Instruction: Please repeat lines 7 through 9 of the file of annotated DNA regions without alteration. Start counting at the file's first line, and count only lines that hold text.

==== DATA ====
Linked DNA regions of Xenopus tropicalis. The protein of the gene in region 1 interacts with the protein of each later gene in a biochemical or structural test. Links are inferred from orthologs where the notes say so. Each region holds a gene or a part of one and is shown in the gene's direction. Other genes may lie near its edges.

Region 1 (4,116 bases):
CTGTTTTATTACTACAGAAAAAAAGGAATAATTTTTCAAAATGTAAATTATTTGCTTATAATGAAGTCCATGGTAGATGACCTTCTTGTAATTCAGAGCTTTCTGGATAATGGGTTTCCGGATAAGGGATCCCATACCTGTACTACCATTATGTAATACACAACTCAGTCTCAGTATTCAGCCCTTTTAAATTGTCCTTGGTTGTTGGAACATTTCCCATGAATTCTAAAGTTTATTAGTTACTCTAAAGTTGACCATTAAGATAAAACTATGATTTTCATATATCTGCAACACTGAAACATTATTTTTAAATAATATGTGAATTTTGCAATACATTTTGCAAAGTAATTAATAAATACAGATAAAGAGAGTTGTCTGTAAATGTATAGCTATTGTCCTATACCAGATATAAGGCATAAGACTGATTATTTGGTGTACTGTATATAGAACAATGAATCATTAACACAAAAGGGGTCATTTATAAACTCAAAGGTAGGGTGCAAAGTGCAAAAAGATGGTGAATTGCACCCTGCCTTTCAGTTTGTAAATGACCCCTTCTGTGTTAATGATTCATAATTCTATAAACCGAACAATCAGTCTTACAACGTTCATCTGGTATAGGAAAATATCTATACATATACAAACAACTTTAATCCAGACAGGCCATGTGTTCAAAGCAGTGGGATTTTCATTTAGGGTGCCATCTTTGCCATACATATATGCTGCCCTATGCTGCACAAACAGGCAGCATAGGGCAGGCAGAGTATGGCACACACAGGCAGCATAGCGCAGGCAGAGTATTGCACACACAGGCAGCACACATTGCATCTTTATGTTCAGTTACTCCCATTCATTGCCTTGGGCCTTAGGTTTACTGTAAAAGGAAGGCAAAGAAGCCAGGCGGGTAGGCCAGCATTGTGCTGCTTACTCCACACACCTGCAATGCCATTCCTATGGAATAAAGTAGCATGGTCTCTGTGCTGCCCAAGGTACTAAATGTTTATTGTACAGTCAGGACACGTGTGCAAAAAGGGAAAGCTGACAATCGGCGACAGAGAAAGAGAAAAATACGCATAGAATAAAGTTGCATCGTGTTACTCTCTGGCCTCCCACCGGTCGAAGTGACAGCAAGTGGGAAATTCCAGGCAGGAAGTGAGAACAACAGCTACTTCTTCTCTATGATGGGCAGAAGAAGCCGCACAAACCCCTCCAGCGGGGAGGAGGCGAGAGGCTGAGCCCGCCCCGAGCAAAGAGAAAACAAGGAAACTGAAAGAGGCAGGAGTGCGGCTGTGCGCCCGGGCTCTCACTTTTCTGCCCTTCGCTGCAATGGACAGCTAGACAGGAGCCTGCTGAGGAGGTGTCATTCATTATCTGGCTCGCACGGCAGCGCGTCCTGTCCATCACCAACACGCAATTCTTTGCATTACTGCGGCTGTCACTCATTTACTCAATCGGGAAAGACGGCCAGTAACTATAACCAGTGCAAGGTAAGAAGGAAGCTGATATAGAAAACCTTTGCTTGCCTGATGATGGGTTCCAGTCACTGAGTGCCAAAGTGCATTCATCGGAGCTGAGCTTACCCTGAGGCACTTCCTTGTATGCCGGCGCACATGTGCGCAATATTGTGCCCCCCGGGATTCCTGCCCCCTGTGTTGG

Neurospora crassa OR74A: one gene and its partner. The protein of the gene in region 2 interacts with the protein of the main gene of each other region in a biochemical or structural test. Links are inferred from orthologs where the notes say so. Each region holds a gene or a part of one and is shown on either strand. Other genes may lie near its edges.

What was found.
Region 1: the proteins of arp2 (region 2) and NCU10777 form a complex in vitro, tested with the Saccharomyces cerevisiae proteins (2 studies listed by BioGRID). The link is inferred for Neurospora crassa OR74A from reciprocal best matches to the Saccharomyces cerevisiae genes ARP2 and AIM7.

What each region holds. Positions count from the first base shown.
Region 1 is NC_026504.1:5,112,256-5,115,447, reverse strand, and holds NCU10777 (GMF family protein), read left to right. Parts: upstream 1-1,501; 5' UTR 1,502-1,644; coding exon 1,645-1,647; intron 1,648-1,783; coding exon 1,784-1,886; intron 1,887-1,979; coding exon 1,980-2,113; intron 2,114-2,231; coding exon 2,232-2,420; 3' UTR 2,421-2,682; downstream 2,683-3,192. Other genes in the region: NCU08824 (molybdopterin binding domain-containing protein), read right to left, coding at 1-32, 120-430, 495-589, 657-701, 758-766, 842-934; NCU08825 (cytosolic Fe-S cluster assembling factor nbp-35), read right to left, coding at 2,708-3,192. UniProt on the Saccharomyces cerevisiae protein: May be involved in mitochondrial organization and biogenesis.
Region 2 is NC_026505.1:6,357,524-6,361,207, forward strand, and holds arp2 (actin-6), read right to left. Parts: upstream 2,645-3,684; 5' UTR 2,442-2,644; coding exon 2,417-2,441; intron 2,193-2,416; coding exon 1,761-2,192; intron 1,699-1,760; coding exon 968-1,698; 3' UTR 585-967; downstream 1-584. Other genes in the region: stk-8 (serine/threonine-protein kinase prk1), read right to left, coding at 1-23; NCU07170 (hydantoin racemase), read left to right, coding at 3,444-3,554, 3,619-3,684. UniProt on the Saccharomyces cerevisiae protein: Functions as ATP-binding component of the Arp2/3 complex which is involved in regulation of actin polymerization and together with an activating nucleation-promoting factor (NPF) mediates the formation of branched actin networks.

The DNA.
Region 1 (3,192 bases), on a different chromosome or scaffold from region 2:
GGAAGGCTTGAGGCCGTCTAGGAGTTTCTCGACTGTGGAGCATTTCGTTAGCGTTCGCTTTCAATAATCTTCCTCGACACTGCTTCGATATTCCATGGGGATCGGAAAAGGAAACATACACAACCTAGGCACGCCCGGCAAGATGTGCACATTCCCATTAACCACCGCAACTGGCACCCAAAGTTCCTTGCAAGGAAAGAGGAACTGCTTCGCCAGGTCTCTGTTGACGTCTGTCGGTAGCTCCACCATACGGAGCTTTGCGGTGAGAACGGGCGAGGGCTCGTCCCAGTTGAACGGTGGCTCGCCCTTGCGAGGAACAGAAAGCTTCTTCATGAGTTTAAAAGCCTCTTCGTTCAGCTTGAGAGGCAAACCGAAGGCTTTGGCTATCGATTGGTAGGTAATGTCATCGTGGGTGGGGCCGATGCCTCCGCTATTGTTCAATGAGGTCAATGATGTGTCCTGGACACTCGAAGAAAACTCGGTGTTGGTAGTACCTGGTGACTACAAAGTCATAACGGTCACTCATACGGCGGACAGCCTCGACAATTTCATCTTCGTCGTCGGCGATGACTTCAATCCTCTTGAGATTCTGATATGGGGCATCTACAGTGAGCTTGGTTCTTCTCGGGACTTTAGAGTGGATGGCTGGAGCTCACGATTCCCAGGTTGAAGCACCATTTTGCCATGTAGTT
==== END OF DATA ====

What each region holds. Positions count from the first base shown.
Region 1 is NC_026504.1:5,112,256-5,115,447, reverse strand, and holds NCU10777 (GMF family protein), read left to right. Parts: upstream 1-1,501; 5' UTR 1,502-1,644; coding exon 1,645-1,647; intron 1,648-1,783; coding exon 1,784-1,886; intron 1,887-1,979; coding exon 1,980-2,113; intron 2,114-2,231; coding exon 2,232-2,420; 3' UTR 2,421-2,682; downstream 2,683-3,192. Other genes in the region: NCU08824 (molybdopterin binding domain-containing protein), read right to left, coding at 1-32, 120-430, 495-589, 657-701, 758-766, 842-934; NCU08825 (cytosolic Fe-S cluster assembling factor nbp-35), read right to left, coding at 2,708-3,192. UniProt on the Saccharomyces cerevisiae protein: May be involved in mitochondrial organization and biogenesis.
Region 2 is NC_026505.1:6,357,524-6,361,207, forward strand, and holds arp2 (actin-6), read right to left. Parts: upstream 2,645-3,684; 5' UTR 2,442-2,644; coding exon 2,417-2,441; intron 2,193-2,416; coding exon 1,761-2,192; intron 1,699-1,760; coding exon 968-1,698; 3' UTR 585-967; downstream 1-584. Other genes in the region: stk-8 (serine/threonine-protein kinase prk1), read right to left, coding at 1-23; NCU07170 (hydantoin racemase), read left to right, coding at 3,444-3,554, 3,619-3,684. UniProt on the Saccharomyces cerevisiae protein: Functions as ATP-binding component of the Arp2/3 complex which is involved in regulation of actin polymerization and together with an activating nucleation-promoting factor (NPF) mediates the formation of branched actin networks.